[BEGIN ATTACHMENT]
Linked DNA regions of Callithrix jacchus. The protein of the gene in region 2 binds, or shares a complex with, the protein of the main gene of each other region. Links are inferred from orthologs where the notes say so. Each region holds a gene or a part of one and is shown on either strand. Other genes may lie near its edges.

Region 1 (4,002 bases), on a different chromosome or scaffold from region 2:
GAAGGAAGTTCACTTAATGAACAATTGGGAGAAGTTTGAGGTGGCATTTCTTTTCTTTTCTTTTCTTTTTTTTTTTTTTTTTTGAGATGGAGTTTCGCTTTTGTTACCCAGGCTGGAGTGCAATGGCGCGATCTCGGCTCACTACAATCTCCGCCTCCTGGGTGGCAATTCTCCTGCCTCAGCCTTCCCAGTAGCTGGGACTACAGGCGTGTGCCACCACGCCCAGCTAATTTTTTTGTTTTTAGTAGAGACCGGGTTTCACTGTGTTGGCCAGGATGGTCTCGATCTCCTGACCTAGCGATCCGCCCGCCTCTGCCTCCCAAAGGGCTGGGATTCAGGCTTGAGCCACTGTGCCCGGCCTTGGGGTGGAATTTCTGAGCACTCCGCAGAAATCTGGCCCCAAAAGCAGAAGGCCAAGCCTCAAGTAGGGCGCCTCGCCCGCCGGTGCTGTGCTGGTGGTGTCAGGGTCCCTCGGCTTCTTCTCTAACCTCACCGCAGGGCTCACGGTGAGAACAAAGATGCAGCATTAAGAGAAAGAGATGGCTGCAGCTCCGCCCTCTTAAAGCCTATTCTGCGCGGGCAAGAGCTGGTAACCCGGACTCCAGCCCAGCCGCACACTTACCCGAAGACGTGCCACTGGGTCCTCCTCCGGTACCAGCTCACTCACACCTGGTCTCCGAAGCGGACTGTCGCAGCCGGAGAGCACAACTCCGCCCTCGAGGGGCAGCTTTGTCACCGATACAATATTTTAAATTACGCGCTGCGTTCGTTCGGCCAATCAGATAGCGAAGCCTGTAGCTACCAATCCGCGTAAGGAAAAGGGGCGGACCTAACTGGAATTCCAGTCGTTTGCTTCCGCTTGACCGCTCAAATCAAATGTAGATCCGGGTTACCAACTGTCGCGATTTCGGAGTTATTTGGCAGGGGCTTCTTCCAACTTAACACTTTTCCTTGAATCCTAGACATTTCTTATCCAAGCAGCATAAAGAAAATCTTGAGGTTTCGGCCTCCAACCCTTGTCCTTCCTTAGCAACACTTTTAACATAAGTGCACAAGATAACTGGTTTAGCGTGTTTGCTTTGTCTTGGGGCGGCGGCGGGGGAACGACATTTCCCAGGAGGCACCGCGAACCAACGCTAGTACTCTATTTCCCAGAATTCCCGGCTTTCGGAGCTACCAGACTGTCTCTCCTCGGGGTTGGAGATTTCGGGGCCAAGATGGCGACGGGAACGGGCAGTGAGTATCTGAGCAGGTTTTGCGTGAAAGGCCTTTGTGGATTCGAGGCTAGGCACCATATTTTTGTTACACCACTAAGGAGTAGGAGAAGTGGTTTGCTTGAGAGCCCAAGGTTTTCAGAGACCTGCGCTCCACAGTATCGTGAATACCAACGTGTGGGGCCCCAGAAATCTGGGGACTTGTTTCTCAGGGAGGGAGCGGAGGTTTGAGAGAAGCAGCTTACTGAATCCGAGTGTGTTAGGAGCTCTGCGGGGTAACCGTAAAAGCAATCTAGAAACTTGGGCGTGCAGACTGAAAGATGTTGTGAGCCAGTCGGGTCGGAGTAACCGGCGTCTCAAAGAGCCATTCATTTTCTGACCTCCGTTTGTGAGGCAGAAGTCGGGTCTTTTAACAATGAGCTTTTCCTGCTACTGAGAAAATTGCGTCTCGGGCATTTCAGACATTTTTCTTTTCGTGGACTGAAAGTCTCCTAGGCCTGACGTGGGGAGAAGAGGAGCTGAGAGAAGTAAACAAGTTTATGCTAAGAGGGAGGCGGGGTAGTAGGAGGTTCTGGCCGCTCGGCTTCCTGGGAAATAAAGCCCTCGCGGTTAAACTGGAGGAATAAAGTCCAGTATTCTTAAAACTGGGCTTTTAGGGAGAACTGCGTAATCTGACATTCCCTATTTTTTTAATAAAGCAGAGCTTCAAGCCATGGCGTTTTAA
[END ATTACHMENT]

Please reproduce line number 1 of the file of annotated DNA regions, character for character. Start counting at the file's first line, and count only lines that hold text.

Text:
Linked DNA regions of Callithrix jacchus. The protein of the gene in region 2 binds, or shares a complex with, the protein of the main gene of each other region. Links are inferred from orthologs where the notes say so. Each region holds a gene or a part of one and is shown on either strand. Other genes may lie near its edges.